Debulking via obinutuzumab plus bendamustine effective in patients with high tumour burden
Debulking tumour with two cycles of obinutuzumab prior to initiating frontline venetoclax therapy is effective for patients with absolute lymphocyte count (ALC) >25 × 109/L and lymph nodes <5 cm, with a success rate of >98 percent, and the addition of bendamustine to this therapy improves debulking for those with nodes 5–10 cm, according to a study presented at the 61st Annual Meeting and Exposition of the American Society of Hematology (ASH 2019).
“Patients with nodes >5 cm treated with obinutuzumab or >10 cm treated with obinutuzumab plus bendamustine may need >2 cycles to achieve low tumour burden,” the researchers said.
“Debulking via obinutuzumab, with or without bendamustine, may allow more patients to be administered venetoclax in the outpatient setting, eliminating the need for hospitalization during venetoclax initiation,” they added.
Sixty-nine patients were treated, of whom 60 (87 percent) were <75 years old, 56 (81 percent) had ALC ≥25 × 109/L, 56 (81 percent) had medium tumour lysis syndrome (TLS) risk, and 36 (52 percent) had Rai stage 1/2 (32 percent had Rai stage 3/4). Fifty patients had debulking with obinutuzumab alone and 19 with added bendamustine (11 percent; 2/19 added bendamustine at cycle 3+). Fifty-one patients completed debulking, and 18 are ongoing. [ASH 2019, abstract 3042]
Seventy-seven percent of evaluable patients (40/52) achieved low tumour burden after two cycles of debulking, 94 percent (45/48) after four cycles, and 98 percent (46/47) after six cycles. ALC decreased to <25 × 109/L in 98 percent (50/51) of patients after two cycles of obinutuzumab, with (7/8) or without (43/43) bendamustine.
Among patients treated with obinutuzumab alone, four with lymph nodes 5–10 cm were debulked to <5 cm by 4 cycles of therapy. Among those treated with obinutuzumab plus bendamustine, all four evaluable patients with lymph nodes 5–10 cm were debulked to <5 cm within 2 cycles, and three with nodes >10 cm were debulked to <5 cm by 4 cycles.
“Safety signals were consistent with the known profiles of bendamustine, obinutuzumab and venetoclax,” the researchers said.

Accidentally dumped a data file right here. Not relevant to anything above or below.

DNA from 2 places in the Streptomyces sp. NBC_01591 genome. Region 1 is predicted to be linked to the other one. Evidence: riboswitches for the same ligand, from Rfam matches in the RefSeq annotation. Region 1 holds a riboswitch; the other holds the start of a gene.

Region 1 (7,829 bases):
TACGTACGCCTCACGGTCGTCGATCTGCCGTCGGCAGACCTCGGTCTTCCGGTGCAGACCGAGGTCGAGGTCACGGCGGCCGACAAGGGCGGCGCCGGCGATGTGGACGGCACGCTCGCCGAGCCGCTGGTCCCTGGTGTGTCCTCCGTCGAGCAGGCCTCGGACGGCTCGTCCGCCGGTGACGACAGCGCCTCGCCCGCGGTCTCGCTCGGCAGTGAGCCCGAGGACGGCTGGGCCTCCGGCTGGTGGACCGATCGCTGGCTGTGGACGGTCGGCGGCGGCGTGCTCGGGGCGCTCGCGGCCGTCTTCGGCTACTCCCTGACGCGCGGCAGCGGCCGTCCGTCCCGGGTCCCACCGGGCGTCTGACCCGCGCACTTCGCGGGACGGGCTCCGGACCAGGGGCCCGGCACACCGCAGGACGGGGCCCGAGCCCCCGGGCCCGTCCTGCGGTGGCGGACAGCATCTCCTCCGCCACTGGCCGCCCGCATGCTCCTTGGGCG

The most common adverse events (AEs; >30 percent) were as follows: infusion-related reactions (71 percent; all grade 1–2, nausea (39 percent), headache (35 percent) and fatigue (32 percent). The most frequently reported grade 3+ AEs were neutropaenia (28 percent) and thrombocytopaenia (10 percent).
Five patients (7 percent) had TLS in the debulking phase. Three additional patients were reported to have laboratory TLS in a retrospective analysis using Howard criteria for TLS; two occurred during the debulking phase and one during the venetoclax phase, all driven by venetoclax ramp up.
The patient with TLS during venetoclax treatment had uric acid levels below the institutional upper limit of normal, which did not require management. None of the patients were hospitalized during venetoclax ramp up.
This single-arm, open-label, phase IIIb trial included patients with previously untreated chronic lymphocytic leukaemia (CLL) or small lymphocytic lymphoma, an Eastern Cooperative Oncology Group performance score of ≤1, and a medium (any lymph node 5 to <10 cm or ALC ≥25 × 109/L) or high (any lymph node ≥10 cm or ALC ≥25 × 109/L and any lymph node ≥5 cm) tumour burden.
Tumour debulking with obinutuzumab, with or without bendamustine, was conducted in these patients for a maximum of six 28-day cycles until low tumour burden was achieved, followed by treatment with venetoclax plus obinutuzumab.
“Venetoclax is an effective oral agent for frontline treatment of patients with CLL,” the researchers said. “Due to the rapid induction of cell death caused by the targeted activity of venetoclax, some patients require inpatient monitoring for TLS at initiation of therapy.”